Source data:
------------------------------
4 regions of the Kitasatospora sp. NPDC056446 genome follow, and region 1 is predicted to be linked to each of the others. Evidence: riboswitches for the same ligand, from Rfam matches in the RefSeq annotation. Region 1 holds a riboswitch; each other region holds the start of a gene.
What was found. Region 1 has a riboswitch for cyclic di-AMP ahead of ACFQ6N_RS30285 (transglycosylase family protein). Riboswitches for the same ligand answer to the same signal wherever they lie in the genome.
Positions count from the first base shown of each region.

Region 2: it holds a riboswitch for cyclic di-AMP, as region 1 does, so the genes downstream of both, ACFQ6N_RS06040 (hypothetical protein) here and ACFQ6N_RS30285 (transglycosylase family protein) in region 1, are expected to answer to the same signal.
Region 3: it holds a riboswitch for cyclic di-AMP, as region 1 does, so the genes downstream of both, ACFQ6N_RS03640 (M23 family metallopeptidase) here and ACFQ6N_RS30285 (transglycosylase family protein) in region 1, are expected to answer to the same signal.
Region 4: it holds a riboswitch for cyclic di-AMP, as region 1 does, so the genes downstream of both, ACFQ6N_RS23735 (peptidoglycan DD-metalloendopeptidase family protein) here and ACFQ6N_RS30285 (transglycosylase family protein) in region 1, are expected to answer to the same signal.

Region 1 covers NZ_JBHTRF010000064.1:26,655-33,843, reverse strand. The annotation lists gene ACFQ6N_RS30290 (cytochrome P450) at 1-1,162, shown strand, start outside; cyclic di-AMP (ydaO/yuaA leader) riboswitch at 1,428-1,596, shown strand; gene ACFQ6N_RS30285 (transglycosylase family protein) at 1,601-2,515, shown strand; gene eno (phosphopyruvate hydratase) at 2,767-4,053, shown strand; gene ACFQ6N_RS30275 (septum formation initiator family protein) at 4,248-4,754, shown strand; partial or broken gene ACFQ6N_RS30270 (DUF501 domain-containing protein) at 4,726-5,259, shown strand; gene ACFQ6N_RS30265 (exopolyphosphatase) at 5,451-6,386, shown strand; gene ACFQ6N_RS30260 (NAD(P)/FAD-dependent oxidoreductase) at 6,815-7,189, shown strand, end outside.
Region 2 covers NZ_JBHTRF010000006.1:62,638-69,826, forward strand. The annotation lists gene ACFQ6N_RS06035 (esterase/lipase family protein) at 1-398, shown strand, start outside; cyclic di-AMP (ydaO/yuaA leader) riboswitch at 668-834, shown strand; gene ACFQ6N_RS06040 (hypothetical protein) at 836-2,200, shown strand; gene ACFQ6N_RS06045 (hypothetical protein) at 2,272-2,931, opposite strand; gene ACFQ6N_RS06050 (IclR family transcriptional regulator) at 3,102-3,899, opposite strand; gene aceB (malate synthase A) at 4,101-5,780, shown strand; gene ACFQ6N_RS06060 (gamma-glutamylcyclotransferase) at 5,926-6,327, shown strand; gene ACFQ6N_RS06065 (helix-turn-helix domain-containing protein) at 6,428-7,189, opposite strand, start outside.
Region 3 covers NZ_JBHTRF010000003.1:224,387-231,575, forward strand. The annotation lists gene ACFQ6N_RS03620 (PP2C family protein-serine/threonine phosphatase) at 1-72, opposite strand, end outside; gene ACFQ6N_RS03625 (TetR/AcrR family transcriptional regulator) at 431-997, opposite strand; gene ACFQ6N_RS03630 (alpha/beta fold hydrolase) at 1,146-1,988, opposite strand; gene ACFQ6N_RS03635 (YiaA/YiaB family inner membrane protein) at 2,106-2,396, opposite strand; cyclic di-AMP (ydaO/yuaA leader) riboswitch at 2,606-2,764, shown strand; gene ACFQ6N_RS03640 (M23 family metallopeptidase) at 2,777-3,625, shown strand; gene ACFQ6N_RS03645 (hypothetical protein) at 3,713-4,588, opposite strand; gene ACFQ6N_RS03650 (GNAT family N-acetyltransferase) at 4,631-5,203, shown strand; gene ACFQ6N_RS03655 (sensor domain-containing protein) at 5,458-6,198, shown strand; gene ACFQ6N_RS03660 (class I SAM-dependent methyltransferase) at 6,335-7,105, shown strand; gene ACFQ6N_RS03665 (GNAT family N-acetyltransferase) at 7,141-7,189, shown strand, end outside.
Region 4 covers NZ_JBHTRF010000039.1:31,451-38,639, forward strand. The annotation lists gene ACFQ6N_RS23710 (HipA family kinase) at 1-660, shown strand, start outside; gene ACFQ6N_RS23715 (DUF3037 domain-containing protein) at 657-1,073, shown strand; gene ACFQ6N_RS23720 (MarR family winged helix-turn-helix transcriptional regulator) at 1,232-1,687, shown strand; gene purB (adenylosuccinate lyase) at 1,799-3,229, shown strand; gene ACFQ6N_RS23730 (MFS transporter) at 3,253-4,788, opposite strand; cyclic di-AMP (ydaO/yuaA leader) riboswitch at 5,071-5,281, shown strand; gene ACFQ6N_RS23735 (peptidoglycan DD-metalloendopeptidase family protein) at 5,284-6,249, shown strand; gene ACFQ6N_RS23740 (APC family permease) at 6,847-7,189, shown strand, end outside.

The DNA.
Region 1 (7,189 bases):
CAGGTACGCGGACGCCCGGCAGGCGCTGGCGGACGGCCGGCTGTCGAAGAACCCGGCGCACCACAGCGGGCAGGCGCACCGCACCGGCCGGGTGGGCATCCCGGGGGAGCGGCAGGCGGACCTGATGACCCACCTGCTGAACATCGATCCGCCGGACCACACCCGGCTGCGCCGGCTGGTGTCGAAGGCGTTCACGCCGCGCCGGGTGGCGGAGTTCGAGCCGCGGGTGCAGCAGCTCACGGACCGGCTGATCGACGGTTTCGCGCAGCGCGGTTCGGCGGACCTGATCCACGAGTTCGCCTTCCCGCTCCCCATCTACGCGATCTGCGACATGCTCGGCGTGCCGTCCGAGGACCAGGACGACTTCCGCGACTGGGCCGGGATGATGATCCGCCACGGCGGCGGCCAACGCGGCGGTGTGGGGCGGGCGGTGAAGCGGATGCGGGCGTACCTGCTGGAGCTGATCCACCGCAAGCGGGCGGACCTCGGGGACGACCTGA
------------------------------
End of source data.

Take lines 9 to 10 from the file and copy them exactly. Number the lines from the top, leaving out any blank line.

Region 3 covers NZ_JBHTRF010000003.1:224,387-231,575, forward strand. The annotation lists gene ACFQ6N_RS03620 (PP2C family protein-serine/threonine phosphatase) at 1-72, opposite strand, end outside; gene ACFQ6N_RS03625 (TetR/AcrR family transcriptional regulator) at 431-997, opposite strand; gene ACFQ6N_RS03630 (alpha/beta fold hydrolase) at 1,146-1,988, opposite strand; gene ACFQ6N_RS03635 (YiaA/YiaB family inner membrane protein) at 2,106-2,396, opposite strand; cyclic di-AMP (ydaO/yuaA leader) riboswitch at 2,606-2,764, shown strand; gene ACFQ6N_RS03640 (M23 family metallopeptidase) at 2,777-3,625, shown strand; gene ACFQ6N_RS03645 (hypothetical protein) at 3,713-4,588, opposite strand; gene ACFQ6N_RS03650 (GNAT family N-acetyltransferase) at 4,631-5,203, shown strand; gene ACFQ6N_RS03655 (sensor domain-containing protein) at 5,458-6,198, shown strand; gene ACFQ6N_RS03660 (class I SAM-dependent methyltransferase) at 6,335-7,105, shown strand; gene ACFQ6N_RS03665 (GNAT family N-acetyltransferase) at 7,141-7,189, shown strand, end outside.
Region 4 covers NZ_JBHTRF010000039.1:31,451-38,639, forward strand. The annotation lists gene ACFQ6N_RS23710 (HipA family kinase) at 1-660, shown strand, start outside; gene ACFQ6N_RS23715 (DUF3037 domain-containing protein) at 657-1,073, shown strand; gene ACFQ6N_RS23720 (MarR family winged helix-turn-helix transcriptional regulator) at 1,232-1,687, shown strand; gene purB (adenylosuccinate lyase) at 1,799-3,229, shown strand; gene ACFQ6N_RS23730 (MFS transporter) at 3,253-4,788, opposite strand; cyclic di-AMP (ydaO/yuaA leader) riboswitch at 5,071-5,281, shown strand; gene ACFQ6N_RS23735 (peptidoglycan DD-metalloendopeptidase family protein) at 5,284-6,249, shown strand; gene ACFQ6N_RS23740 (APC family permease) at 6,847-7,189, shown strand, end outside.